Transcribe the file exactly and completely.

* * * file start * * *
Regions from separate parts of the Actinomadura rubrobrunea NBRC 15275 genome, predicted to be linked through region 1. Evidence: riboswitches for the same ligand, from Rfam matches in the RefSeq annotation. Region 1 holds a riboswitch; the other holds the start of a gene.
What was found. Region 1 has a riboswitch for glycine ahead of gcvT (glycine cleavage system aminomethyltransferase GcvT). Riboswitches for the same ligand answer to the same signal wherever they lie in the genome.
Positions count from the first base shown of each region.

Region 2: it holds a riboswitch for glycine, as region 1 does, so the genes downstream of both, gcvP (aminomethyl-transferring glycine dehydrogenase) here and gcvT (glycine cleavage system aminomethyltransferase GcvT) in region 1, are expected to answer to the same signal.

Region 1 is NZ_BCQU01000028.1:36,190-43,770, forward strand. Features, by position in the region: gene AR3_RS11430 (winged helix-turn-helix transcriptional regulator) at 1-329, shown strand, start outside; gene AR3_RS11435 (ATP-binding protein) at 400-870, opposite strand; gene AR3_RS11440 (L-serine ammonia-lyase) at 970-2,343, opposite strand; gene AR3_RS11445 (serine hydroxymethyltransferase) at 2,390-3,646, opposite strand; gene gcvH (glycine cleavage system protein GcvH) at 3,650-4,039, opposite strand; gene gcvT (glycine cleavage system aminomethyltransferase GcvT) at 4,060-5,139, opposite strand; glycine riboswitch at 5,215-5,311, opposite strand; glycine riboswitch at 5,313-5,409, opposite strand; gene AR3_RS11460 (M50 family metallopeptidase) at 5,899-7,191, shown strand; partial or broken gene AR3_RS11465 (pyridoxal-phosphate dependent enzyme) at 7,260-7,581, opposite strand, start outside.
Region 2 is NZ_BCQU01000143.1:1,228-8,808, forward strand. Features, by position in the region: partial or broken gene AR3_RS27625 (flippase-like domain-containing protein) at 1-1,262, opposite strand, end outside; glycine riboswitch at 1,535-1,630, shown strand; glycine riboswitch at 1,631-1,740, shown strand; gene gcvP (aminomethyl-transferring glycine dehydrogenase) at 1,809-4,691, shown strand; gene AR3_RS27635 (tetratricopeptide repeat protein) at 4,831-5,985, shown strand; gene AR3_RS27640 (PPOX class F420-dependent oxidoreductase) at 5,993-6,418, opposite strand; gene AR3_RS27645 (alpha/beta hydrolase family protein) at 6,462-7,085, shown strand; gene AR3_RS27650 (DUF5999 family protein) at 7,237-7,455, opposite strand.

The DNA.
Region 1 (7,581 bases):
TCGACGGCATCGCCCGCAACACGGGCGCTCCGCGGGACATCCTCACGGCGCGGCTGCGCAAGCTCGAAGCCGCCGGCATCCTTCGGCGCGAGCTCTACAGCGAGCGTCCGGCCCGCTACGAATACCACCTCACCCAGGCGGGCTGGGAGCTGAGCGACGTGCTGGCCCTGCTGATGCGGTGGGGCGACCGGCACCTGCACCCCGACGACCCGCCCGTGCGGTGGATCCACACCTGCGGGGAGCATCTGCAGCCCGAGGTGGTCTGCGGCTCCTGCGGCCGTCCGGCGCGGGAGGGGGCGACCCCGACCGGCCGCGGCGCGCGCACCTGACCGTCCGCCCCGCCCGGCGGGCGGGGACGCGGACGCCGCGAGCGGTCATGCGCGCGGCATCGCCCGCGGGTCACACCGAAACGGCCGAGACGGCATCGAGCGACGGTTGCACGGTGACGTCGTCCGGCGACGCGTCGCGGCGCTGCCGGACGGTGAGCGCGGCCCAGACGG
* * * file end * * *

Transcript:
Regions from separate parts of the Actinomadura rubrobrunea NBRC 15275 genome, predicted to be linked through region 1. Evidence: riboswitches for the same ligand, from Rfam matches in the RefSeq annotation. Region 1 holds a riboswitch; the other holds the start of a gene.
What was found. Region 1 has a riboswitch for glycine ahead of gcvT (glycine cleavage system aminomethyltransferase GcvT). Riboswitches for the same ligand answer to the same signal wherever they lie in the genome.
Positions count from the first base shown of each region.

Region 2: it holds a riboswitch for glycine, as region 1 does, so the genes downstream of both, gcvP (aminomethyl-transferring glycine dehydrogenase) here and gcvT (glycine cleavage system aminomethyltransferase GcvT) in region 1, are expected to answer to the same signal.

Region 1 is NZ_BCQU01000028.1:36,190-43,770, forward strand. Features, by position in the region: gene AR3_RS11430 (winged helix-turn-helix transcriptional regulator) at 1-329, shown strand, start outside; gene AR3_RS11435 (ATP-binding protein) at 400-870, opposite strand; gene AR3_RS11440 (L-serine ammonia-lyase) at 970-2,343, opposite strand; gene AR3_RS11445 (serine hydroxymethyltransferase) at 2,390-3,646, opposite strand; gene gcvH (glycine cleavage system protein GcvH) at 3,650-4,039, opposite strand; gene gcvT (glycine cleavage system aminomethyltransferase GcvT) at 4,060-5,139, opposite strand; glycine riboswitch at 5,215-5,311, opposite strand; glycine riboswitch at 5,313-5,409, opposite strand; gene AR3_RS11460 (M50 family metallopeptidase) at 5,899-7,191, shown strand; partial or broken gene AR3_RS11465 (pyridoxal-phosphate dependent enzyme) at 7,260-7,581, opposite strand, start outside.
Region 2 is NZ_BCQU01000143.1:1,228-8,808, forward strand. Features, by position in the region: partial or broken gene AR3_RS27625 (flippase-like domain-containing protein) at 1-1,262, opposite strand, end outside; glycine riboswitch at 1,535-1,630, shown strand; glycine riboswitch at 1,631-1,740, shown strand; gene gcvP (aminomethyl-transferring glycine dehydrogenase) at 1,809-4,691, shown strand; gene AR3_RS27635 (tetratricopeptide repeat protein) at 4,831-5,985, shown strand; gene AR3_RS27640 (PPOX class F420-dependent oxidoreductase) at 5,993-6,418, opposite strand; gene AR3_RS27645 (alpha/beta hydrolase family protein) at 6,462-7,085, shown strand; gene AR3_RS27650 (DUF5999 family protein) at 7,237-7,455, opposite strand.

The DNA.
Region 1 (7,581 bases):
TCGACGGCATCGCCCGCAACACGGGCGCTCCGCGGGACATCCTCACGGCGCGGCTGCGCAAGCTCGAAGCCGCCGGCATCCTTCGGCGCGAGCTCTACAGCGAGCGTCCGGCCCGCTACGAATACCACCTCACCCAGGCGGGCTGGGAGCTGAGCGACGTGCTGGCCCTGCTGATGCGGTGGGGCGACCGGCACCTGCACCCCGACGACCCGCCCGTGCGGTGGATCCACACCTGCGGGGAGCATCTGCAGCCCGAGGTGGTCTGCGGCTCCTGCGGCCGTCCGGCGCGGGAGGGGGCGACCCCGACCGGCCGCGGCGCGCGCACCTGACCGTCCGCCCCGCCCGGCGGGCGGGGACGCGGACGCCGCGAGCGGTCATGCGCGCGGCATCGCCCGCGGGTCACACCGAAACGGCCGAGACGGCATCGAGCGACGGTTGCACGGTGACGTCGTCCGGCGACGCGTCGCGGCGCTGCCGGACGGTGAGCGCGGCCCAGACGG